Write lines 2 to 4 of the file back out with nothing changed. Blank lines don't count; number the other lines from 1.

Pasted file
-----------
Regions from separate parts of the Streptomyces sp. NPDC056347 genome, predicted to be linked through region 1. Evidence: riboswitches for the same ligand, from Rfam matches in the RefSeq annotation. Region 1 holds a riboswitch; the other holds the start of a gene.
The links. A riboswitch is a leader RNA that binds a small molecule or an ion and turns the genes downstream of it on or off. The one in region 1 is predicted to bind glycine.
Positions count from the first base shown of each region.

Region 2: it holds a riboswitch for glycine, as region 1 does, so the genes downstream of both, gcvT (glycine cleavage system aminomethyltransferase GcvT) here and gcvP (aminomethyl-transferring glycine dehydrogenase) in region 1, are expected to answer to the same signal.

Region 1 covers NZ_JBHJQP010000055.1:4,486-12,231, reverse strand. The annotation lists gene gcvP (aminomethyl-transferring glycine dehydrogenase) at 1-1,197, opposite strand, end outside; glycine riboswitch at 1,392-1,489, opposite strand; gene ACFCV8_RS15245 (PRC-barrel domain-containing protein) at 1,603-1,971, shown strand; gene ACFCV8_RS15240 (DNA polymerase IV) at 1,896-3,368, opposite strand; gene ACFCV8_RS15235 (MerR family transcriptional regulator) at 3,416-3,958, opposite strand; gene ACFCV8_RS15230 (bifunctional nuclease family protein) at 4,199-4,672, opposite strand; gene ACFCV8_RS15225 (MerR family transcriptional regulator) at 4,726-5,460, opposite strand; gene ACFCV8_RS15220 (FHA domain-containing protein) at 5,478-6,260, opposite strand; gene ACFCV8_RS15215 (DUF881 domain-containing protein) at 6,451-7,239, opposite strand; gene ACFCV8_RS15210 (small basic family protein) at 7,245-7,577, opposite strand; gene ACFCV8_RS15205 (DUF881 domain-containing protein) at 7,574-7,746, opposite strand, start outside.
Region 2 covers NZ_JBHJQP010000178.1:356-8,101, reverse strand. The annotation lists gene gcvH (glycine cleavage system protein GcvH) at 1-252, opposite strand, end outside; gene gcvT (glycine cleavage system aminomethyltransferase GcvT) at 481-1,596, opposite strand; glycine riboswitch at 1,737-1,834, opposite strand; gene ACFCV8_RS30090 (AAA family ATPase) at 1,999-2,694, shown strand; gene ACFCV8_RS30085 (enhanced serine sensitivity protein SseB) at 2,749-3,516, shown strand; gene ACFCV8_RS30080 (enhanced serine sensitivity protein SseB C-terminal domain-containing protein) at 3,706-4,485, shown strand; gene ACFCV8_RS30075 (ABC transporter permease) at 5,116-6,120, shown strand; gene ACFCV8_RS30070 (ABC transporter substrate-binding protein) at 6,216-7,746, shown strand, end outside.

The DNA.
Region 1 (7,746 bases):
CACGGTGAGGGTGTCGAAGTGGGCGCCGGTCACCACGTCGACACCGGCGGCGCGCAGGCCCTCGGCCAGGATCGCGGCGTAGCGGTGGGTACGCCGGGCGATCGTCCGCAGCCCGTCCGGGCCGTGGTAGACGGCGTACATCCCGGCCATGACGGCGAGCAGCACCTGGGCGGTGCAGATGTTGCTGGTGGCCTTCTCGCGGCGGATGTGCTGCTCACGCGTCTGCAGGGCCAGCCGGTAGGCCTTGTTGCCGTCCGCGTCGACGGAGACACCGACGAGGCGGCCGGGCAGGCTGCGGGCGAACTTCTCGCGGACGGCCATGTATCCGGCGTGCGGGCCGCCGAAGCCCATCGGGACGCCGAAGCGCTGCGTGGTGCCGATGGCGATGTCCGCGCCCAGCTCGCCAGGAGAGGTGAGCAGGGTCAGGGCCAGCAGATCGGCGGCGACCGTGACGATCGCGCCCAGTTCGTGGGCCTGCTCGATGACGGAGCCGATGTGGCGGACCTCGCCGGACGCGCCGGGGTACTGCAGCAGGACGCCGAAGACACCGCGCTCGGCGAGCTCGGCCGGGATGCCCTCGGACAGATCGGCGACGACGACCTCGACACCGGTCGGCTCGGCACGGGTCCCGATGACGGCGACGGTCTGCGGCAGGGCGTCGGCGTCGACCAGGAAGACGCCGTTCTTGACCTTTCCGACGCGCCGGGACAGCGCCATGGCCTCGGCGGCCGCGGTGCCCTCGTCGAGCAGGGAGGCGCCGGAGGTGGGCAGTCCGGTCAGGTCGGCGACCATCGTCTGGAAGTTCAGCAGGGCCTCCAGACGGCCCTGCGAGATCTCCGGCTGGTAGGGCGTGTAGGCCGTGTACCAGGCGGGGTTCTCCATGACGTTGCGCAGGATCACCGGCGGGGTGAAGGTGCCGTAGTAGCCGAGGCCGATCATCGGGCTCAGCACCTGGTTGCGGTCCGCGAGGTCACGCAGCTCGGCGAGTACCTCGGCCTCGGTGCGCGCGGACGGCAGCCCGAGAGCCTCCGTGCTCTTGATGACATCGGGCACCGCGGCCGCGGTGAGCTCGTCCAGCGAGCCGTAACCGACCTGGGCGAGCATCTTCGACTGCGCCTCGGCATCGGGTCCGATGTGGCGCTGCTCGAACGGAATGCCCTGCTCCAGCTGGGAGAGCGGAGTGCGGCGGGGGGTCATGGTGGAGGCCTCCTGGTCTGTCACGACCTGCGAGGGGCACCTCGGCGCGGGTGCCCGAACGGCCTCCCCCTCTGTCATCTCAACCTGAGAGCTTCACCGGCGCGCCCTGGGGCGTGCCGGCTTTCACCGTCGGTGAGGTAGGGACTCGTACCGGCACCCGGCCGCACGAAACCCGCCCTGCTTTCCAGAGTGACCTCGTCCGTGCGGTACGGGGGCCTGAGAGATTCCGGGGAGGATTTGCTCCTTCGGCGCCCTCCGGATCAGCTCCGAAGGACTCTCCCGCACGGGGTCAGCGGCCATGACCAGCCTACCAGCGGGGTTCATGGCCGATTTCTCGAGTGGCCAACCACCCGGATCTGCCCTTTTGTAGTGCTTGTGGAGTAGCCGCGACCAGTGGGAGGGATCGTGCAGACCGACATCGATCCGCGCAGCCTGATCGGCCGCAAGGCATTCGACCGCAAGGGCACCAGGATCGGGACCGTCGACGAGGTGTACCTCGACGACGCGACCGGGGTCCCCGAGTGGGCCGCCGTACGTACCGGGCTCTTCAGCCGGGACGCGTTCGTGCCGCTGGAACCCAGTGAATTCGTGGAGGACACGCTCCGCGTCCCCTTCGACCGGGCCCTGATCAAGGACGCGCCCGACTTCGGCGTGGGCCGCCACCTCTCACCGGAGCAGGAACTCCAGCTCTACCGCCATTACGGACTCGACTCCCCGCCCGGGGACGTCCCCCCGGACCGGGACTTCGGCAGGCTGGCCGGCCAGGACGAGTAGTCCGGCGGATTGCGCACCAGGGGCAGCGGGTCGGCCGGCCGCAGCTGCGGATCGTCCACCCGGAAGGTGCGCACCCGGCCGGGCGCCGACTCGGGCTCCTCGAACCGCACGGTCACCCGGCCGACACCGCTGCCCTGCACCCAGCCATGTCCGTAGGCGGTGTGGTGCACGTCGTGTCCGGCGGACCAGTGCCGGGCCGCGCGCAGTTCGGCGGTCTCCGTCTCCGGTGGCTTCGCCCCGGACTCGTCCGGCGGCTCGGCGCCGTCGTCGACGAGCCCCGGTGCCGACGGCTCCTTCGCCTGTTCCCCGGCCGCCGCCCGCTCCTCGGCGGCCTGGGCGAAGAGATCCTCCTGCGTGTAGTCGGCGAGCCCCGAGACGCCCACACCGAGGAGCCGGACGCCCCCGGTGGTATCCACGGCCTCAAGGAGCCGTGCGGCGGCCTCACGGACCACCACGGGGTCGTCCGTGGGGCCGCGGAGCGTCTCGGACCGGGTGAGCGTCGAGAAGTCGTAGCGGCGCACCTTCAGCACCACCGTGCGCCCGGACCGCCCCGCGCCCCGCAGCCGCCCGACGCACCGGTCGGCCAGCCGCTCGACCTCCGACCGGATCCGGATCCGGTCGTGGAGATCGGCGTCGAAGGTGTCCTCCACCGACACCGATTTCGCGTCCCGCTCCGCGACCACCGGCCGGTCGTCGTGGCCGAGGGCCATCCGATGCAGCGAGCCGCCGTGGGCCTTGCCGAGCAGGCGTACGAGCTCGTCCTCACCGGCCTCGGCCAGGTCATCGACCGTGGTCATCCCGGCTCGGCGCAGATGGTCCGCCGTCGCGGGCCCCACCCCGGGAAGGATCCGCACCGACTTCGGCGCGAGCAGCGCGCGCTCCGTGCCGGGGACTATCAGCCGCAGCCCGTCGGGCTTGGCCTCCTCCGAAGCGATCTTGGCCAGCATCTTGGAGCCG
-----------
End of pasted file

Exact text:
The links. A riboswitch is a leader RNA that binds a small molecule or an ion and turns the genes downstream of it on or off. The one in region 1 is predicted to bind glycine.
Positions count from the first base shown of each region.

Region 2: it holds a riboswitch for glycine, as region 1 does, so the genes downstream of both, gcvT (glycine cleavage system aminomethyltransferase GcvT) here and gcvP (aminomethyl-transferring glycine dehydrogenase) in region 1, are expected to answer to the same signal.